Building Unorthodox Deep Learning GPU Machines

Today, I’m going to write a bit about our GPU cluster machine we call cogito at Driveline Baseball. I’m going to timebox these blog posts so I get them out and also save my sanity, so this first one will be focused primarily on our setup and how I procured the parts.

Future ones will contain benchmarks of the PEX 8780 (PLX) cards, NVLink adapters, and more.

8x RTX 3090s form the backbone of cogito

eBay Sales are All You Need

When you look at building a deep learning machine, almost all of the information out there is based around consumer-grade materials and parts that the typical gaming enthusiast is familiar with. Threadrippers, premium Intel CPUs, gaming boards catered to working with SLI bridges and PCIe risers, and so forth. These work, but there’s massive competition for them amongst gamers, power users, and deep learning enthusiasts alike.

You know what machines are NOT in high-demand, and are specifically being decommissioned all the time? Last-gen rackmounted server hardware. There is literally a huge industry built around ripping these things out of racks and reselling them online and at local PC recyclers. Driveline Baseball is built around these last-gen machines – we have two full racks on-site in Kent, WA and a full rack in our co-location facility in downtown Seattle.

But because they’re arcane and not something your typical power user knows about, they go ignored.

Before I extoll the virtues of these machines and this approach, let me first point out two very significant drawbacks:

  1. These machines are VERY loud – they are not built for comfort, they’re built to run 24/7 in a datacenter with people rarely near them
  2. They often require 208V power to optimally run – and in some cases, need it to run at all (your house has 120V by standard wiring)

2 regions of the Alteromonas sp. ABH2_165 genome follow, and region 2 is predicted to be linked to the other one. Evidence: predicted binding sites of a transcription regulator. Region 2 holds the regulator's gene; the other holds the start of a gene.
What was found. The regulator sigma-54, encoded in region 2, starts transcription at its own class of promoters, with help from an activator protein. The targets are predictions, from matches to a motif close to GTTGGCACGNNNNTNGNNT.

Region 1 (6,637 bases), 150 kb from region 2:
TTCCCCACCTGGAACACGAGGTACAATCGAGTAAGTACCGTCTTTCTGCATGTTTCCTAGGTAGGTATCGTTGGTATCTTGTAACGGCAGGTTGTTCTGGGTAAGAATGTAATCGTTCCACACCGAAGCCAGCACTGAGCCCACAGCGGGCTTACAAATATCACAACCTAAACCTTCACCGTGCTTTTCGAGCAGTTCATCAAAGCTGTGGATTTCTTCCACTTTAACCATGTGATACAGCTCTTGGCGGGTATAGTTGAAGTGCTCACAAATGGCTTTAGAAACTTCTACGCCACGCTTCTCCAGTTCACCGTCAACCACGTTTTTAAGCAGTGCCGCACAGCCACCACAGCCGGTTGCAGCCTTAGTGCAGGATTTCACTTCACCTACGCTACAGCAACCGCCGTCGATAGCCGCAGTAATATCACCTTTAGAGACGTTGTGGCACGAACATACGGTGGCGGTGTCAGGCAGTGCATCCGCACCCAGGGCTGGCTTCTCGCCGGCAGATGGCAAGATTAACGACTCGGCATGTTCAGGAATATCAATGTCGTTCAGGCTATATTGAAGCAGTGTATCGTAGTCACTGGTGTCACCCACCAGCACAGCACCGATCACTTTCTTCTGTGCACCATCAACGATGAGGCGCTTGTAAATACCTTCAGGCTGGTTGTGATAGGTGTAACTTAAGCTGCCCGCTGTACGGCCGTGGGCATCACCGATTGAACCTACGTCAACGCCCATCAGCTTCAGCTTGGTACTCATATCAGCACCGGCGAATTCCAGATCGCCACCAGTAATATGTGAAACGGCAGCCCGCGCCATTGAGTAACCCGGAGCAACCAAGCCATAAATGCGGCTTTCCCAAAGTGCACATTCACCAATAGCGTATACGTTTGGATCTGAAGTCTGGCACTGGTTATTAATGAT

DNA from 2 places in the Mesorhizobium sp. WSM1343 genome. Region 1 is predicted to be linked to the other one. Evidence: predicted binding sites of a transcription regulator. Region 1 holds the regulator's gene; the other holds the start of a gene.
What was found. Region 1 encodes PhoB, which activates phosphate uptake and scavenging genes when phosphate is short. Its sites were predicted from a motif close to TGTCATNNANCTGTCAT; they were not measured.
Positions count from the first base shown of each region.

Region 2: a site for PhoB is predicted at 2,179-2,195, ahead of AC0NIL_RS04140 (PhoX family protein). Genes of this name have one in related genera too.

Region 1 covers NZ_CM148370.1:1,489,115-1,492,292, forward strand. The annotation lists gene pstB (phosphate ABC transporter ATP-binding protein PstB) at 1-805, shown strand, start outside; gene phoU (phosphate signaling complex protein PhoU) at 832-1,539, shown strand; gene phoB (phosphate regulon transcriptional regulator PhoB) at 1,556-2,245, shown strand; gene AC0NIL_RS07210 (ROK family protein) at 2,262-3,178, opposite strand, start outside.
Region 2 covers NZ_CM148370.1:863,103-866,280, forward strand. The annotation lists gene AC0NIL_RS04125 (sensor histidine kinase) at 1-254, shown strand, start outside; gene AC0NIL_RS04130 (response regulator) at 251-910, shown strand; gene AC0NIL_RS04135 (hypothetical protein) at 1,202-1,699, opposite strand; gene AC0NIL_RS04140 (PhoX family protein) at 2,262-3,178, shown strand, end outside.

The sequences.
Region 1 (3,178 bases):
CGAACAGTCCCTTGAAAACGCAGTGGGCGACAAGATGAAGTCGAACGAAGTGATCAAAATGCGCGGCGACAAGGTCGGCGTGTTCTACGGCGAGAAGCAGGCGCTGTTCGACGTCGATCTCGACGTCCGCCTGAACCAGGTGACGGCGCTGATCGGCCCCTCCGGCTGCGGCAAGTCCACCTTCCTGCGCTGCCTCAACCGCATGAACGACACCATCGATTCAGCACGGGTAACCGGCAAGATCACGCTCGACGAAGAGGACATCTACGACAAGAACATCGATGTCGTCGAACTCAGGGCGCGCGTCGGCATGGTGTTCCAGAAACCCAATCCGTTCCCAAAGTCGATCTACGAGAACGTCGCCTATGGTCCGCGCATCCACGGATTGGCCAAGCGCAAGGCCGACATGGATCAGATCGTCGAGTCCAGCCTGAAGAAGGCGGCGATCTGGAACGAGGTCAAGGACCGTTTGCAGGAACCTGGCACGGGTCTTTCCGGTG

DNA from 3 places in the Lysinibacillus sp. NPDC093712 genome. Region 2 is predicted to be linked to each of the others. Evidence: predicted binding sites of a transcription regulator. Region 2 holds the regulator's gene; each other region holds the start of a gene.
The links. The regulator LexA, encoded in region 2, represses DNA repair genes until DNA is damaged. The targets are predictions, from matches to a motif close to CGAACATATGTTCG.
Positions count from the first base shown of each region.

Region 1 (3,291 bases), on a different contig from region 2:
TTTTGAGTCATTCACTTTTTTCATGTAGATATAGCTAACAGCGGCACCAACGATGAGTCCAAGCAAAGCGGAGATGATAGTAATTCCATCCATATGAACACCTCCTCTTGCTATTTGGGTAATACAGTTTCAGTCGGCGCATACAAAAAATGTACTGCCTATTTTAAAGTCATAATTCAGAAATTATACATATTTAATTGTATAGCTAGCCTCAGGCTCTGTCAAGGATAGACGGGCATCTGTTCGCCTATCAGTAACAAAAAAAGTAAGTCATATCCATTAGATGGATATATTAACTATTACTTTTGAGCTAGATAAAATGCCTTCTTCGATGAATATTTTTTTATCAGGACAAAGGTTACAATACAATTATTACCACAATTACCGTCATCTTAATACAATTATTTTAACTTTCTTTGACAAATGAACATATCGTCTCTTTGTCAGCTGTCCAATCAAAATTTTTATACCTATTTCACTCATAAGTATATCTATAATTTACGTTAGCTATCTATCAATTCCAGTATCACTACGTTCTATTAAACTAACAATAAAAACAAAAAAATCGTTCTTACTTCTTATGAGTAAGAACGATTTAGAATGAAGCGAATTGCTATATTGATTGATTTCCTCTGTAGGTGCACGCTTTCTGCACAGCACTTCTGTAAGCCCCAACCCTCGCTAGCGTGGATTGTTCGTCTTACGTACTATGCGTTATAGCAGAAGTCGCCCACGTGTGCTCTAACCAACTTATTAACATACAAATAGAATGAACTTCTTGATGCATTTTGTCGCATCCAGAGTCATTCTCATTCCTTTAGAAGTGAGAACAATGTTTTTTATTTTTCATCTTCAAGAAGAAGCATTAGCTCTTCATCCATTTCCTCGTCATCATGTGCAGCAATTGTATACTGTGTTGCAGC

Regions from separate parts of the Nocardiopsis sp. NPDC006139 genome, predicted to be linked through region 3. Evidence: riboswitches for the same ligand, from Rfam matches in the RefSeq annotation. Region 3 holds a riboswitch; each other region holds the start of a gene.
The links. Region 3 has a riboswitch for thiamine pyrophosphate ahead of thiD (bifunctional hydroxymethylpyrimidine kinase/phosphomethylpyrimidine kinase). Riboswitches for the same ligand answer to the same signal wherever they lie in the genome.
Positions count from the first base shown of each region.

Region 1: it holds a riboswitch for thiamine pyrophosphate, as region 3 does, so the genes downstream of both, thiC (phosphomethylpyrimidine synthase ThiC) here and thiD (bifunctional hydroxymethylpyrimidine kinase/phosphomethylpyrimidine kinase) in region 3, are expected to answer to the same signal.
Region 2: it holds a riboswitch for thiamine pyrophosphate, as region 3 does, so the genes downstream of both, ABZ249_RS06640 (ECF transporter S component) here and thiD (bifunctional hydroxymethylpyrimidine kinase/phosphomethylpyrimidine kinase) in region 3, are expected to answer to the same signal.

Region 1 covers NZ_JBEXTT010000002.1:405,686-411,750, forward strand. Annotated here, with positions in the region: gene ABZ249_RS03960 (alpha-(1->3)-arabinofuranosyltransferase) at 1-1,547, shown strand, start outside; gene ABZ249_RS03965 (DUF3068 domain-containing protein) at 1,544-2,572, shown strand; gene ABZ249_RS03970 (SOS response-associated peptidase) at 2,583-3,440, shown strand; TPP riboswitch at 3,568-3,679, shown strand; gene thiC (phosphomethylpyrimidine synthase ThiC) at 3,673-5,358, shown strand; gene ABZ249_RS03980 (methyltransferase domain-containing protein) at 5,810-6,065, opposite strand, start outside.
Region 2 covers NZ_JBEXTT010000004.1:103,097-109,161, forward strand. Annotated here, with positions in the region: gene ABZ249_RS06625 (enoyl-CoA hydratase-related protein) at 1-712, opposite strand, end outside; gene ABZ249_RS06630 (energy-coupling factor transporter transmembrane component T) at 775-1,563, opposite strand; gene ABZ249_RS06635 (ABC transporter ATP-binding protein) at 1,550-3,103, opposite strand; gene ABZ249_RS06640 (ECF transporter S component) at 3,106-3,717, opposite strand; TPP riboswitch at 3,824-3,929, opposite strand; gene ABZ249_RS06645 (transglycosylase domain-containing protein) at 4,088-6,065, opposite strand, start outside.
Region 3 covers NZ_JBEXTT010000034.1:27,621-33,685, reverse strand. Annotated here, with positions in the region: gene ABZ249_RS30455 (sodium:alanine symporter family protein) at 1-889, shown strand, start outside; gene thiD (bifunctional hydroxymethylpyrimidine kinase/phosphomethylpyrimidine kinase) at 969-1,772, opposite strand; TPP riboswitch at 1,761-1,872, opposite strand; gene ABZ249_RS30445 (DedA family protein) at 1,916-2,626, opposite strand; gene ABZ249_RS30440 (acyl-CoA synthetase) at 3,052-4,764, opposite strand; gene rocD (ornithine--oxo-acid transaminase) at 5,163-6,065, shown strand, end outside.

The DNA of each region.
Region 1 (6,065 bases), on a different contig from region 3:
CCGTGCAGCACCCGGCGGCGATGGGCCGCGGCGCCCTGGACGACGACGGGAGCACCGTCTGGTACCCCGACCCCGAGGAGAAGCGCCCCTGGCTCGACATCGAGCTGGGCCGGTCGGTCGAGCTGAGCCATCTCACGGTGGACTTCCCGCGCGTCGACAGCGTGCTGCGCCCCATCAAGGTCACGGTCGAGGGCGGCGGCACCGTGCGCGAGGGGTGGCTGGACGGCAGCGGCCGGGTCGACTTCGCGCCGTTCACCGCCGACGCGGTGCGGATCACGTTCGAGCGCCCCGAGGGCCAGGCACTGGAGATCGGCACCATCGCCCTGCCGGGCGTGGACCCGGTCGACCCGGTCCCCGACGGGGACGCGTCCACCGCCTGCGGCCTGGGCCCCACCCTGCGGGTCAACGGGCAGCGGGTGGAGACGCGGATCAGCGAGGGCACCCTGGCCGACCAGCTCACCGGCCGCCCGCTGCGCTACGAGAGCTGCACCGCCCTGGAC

With that out of the way, let’s focus on the machines I ended up buying to run our cluster. Even for rackmounted hardware, these things were weird:

I ran across this eBay listing and was intrigued. The price changed off and on but was typically around $500. I had never heard of Cirrascale, and when I did some Internet sleuthing, I found out that it was a GPU rental company that used to build their own hardware – and this must have been some of the decommissioned hardware in the past.

But the rails and sides didn’t look like anything I’d ever seen in a 4U setup. Without getting into the full story, I found out through trial and error these things were meant to be mounted vertically which was something new to me – though I eventually found technical documentation on their unique rack designs!

These were not merely rack mounted servers; in fact, if you look at the pictures on the eBay listing, you will see they have power blade-style connectors on the back. These machines were meant to be blade servers installed in custom enclosures and powered that way – this is why they were $500 and no one was buying them on eBay, despite the fact that their internals were worth WELL more than that:

  • CPU: 2x E5-2667
  • Motherboard: GA-7PESH4
  • RAM: 128 GB DDR3
  • PSU: 3x 1600W
  • GPU Riser Cables: 2x short, 2x long, all x16
  • PCIe Multiplexers: 2x custom PEX 8780-based cards, providing an additional 5x PCIe x16 slots each

While the CPUs immediately got thrown away and replaced by the highest-end Xeon CPU packages that this board supported (a pair of E5-2697 CPUs for less than $100 total, 24c/48t combined), the motherboard, power supplies, and GPU cables were all well-worth the price of admission… while the PLX cards were probably worth at least $500 each alone – the PEX 8780 chip by itself is several hundred dollars.

A look at one of the original “installation” methods…

Curious, I bought one and it ended up working fairly easily. Getting the GPUs into the custom carriers with the PLX cards was interesting, and I found Scott Ellis’ fascinating blog archive (formerly an engineer at Cirrascale) who wrote a lot about the architecture. He was kind enough to trade some emails with me and help me out with the BIOS settings to get it going.

These things were meant for a ton of air to be blown through them at all times, which meant the CPUs and PLX cards were passively cooled and thus prone to overheating in a normal installation. For the PLX card, we had to 3d print some shrouds to fit smaller fans on them (or just blow air from a box fan on them at all times), but for the CPUs, I custom drilled out AM4 brackets to fit the Xeon CPUs using Corsair AIO water cooling blocks: